Cyber Threats and Social Media

Social media has been widely used for political campaigns, marketing and advertising, sharing breaking news, and during catastrophic events. Unfortunately, social media has also become a conduit for cyber threats. University of Missouri-Kansas City faculty member, Praveen Rao, is working to address that.

Rao, an Associate Professor in School of Computing and Engineering, received a prestigious NRC (National Research Council) Research Associateship Senior Fellowship Award to conduct research at the Air Force Research Lab (AFRL) in Rome, N.Y for one year as he investigated ways to detect cyber threats on Twitter.

What is your primary research focus?

I conduct research in the areas of big data management and health informatics. My goal is to design scalable systems and techniques for gaining insights from massive, heterogeneous datasets.

Today, companies are using knowledge graphs to improve search results and provide better recommendations to users. Consider a knowledge graph built on Wikipedia and other sources on the Web. It will capture the entities and relationships between them to represent factual information. My research aims to develop scalable algorithms and data structures to enable fast retrieval of information and apply probabilistic inference techniques to draw meaningful conclusions.

How does that connect to your time at the Airforce Research Lab?

Prior to the NRC Fellowship, I spent two summers at the AFRL under the U.S. Air Force Summer Faculty Fellowship. During my NRC tenure, I worked on detecting cyber threats on Twitter using statistical relational learning.

Protecting any organization from cyberattacks has become an extremely important research topic. My work combined machine learning and big data techniques to solve urgent problems faced by society. For example, adversaries post malicious content on Twitter. Innocent users are tricked into clicking links that could lead to the spread of malware and other cyberattacks. Imagine if we could design an algorithm that could detect malicious content and suspicious users on Twitter. My research investigated how statistical relational learning can be used to solve this problem using Twitter data.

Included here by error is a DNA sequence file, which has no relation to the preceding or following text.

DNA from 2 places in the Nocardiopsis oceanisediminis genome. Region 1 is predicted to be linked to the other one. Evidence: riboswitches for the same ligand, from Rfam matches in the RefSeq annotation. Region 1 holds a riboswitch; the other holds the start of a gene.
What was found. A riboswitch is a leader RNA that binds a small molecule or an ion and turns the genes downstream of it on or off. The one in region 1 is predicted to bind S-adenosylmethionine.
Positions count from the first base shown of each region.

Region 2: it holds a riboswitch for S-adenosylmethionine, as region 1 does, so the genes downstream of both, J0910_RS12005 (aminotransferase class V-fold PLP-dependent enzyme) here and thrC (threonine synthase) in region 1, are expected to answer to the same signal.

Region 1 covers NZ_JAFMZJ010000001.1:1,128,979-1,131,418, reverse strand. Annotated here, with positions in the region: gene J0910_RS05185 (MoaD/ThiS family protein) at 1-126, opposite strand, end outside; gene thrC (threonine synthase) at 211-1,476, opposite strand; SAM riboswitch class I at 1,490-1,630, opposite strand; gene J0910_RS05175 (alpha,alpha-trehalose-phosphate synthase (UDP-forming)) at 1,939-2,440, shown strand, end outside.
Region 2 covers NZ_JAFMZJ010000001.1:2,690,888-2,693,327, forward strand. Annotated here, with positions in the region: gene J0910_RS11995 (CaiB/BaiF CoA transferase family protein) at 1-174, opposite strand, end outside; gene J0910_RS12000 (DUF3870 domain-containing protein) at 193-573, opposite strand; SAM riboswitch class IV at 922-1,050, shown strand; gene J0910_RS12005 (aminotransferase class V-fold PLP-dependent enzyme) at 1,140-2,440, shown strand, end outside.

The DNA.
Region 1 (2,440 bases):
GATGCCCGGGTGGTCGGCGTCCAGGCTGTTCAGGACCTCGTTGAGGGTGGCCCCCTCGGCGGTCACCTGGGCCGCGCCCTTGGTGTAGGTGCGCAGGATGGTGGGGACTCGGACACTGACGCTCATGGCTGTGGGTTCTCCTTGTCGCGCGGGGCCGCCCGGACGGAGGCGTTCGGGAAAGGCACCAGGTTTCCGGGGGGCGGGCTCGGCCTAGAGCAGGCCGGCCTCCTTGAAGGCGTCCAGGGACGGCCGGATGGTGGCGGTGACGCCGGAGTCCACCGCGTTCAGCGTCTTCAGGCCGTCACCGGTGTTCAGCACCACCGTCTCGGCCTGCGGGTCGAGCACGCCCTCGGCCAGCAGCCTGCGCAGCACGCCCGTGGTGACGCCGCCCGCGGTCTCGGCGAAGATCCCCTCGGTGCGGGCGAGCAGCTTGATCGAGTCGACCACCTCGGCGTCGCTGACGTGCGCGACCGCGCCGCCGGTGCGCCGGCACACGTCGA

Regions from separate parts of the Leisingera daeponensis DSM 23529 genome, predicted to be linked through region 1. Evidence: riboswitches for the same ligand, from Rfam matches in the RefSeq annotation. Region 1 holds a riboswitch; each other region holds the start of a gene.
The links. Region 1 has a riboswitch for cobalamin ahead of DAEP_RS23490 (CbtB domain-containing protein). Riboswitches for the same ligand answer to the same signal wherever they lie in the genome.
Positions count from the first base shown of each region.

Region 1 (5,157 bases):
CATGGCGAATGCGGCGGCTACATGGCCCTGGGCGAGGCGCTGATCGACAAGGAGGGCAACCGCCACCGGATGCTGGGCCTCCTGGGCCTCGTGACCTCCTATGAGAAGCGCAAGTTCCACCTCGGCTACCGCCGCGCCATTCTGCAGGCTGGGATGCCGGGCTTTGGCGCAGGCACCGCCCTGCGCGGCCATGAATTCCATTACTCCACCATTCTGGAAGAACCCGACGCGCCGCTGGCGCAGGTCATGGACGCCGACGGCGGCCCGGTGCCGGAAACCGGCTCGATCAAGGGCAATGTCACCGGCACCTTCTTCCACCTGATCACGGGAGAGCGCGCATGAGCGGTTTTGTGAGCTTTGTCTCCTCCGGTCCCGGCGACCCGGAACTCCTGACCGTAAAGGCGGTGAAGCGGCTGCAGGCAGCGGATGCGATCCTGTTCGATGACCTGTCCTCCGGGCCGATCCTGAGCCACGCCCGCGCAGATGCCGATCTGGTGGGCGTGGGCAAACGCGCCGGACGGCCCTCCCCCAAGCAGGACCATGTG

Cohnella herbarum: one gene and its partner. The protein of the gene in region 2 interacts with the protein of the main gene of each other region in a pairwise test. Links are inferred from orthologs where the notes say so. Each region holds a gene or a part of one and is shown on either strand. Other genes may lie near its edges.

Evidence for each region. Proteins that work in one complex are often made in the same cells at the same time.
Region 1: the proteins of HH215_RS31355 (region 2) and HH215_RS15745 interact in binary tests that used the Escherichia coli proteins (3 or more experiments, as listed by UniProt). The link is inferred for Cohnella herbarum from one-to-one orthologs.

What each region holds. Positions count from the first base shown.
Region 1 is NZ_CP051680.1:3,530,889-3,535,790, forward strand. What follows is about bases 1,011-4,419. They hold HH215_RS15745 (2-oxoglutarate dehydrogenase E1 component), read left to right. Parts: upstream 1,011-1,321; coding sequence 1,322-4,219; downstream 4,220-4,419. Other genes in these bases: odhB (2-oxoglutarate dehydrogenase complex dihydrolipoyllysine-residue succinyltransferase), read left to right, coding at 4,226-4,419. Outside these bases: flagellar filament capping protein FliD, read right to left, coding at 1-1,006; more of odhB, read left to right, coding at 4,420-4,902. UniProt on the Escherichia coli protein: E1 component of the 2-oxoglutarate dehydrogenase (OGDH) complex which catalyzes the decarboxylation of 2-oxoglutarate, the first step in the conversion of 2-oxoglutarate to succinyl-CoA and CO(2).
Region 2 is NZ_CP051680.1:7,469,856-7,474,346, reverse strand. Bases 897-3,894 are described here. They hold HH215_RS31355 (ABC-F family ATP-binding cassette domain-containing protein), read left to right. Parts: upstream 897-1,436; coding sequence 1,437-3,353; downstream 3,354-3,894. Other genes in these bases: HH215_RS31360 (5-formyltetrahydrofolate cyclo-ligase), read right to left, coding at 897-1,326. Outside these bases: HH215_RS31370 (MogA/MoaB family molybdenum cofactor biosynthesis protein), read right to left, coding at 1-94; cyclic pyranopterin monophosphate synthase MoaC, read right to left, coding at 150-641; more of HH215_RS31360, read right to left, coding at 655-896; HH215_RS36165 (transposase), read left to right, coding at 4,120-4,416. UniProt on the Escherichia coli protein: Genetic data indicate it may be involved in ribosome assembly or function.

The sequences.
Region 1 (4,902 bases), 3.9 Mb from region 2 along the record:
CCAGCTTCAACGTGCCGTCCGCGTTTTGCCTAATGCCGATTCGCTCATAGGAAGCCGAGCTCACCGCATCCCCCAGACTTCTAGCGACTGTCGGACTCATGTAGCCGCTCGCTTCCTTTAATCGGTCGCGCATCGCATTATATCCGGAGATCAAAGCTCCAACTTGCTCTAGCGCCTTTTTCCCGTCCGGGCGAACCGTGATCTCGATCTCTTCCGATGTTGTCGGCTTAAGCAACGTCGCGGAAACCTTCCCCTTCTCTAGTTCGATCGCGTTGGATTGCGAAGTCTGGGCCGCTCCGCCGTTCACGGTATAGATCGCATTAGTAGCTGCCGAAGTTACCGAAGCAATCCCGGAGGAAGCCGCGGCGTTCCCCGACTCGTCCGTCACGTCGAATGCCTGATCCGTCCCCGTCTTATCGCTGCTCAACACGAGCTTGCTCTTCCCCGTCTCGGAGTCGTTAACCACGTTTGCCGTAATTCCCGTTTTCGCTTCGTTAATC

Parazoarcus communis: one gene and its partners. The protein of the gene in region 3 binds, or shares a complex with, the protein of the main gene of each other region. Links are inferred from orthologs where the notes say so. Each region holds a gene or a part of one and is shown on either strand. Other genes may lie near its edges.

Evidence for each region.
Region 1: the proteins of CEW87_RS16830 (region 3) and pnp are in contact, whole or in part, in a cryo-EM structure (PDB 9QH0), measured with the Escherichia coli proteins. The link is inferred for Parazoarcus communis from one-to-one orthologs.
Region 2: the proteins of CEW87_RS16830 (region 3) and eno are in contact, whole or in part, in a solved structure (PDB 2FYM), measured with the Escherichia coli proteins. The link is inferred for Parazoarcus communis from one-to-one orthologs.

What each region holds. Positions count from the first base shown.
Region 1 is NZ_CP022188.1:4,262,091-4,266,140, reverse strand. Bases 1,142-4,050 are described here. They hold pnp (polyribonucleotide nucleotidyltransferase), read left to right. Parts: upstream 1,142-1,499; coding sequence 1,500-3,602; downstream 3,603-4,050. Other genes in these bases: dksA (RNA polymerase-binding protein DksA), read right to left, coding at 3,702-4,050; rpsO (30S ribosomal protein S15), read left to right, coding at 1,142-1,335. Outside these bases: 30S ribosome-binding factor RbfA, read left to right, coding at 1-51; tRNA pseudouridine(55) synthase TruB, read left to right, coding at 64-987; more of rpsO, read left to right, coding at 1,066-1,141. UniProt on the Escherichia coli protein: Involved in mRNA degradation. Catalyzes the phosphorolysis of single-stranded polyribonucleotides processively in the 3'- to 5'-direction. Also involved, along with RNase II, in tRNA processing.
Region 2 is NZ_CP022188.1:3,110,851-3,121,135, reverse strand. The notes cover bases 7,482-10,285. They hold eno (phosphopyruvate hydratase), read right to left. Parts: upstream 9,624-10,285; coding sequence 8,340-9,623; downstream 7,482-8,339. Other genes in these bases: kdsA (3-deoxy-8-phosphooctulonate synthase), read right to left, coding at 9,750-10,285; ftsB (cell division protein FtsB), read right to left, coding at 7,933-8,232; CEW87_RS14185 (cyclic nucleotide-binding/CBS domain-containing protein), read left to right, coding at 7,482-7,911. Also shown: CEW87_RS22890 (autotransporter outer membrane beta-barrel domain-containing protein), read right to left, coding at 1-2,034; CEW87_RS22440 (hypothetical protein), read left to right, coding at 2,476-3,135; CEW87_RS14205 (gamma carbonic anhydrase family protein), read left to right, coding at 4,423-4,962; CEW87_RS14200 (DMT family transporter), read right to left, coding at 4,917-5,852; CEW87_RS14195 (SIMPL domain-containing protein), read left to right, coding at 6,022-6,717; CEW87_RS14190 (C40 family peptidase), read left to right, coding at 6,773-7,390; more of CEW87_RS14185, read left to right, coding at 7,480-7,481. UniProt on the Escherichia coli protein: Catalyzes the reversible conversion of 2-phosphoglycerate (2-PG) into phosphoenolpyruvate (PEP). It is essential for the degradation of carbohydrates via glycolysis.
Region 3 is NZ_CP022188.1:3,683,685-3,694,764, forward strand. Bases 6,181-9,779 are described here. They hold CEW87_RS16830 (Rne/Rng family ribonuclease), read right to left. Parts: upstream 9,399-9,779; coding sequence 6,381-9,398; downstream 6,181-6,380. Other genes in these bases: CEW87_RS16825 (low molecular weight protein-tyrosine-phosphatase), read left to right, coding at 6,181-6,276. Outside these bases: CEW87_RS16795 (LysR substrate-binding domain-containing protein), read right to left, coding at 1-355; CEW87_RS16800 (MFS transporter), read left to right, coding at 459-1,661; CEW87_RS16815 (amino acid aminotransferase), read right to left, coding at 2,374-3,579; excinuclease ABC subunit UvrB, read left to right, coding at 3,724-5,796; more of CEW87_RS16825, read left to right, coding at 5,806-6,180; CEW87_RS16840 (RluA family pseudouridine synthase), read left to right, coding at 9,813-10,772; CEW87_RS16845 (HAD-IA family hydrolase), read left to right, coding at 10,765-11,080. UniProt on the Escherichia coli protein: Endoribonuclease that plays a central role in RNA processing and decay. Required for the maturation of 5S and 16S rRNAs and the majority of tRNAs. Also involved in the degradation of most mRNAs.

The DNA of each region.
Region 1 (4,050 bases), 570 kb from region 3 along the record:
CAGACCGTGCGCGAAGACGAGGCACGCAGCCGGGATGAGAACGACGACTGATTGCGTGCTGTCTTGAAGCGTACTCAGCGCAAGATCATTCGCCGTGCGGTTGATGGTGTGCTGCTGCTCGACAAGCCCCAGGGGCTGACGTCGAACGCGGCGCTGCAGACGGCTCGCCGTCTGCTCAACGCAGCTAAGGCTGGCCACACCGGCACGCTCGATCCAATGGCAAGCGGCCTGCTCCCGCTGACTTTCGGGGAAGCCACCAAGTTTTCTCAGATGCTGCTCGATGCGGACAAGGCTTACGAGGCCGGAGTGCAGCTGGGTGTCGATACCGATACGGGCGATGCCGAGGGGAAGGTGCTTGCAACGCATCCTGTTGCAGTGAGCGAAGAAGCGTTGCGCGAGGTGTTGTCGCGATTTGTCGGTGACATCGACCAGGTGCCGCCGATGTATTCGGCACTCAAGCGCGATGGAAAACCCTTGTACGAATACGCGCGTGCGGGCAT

What were you hoping to accomplish while you were there?

I worked closely with AFRL researchers, which led to peer-reviewed publications, patent applications and several technical talks. It was a productive sabbatical year. It was also very useful for my PhD student, Anas Katib, who is a co-author on two of the publications.

How will this experience play into your future work?

I continue to work with AFRL researchers on interesting problems in big data analytics and social media. Therefore, I have new projects for my graduate students to work on. It’s important to me that post-graduate students at the SCE are working with real-world projects and are highly engaged with cutting edge research. By continuing partnerships with groups like the AFRL, I am able to bring together problems and bright young minds prepared to solve them.

Any additional details you would like to share?

In addition to detecting cyber threats on Twitter, I am also investigating how statistical relational learning and natural language processing can lead to a promising solution for detecting fake news on Twitter.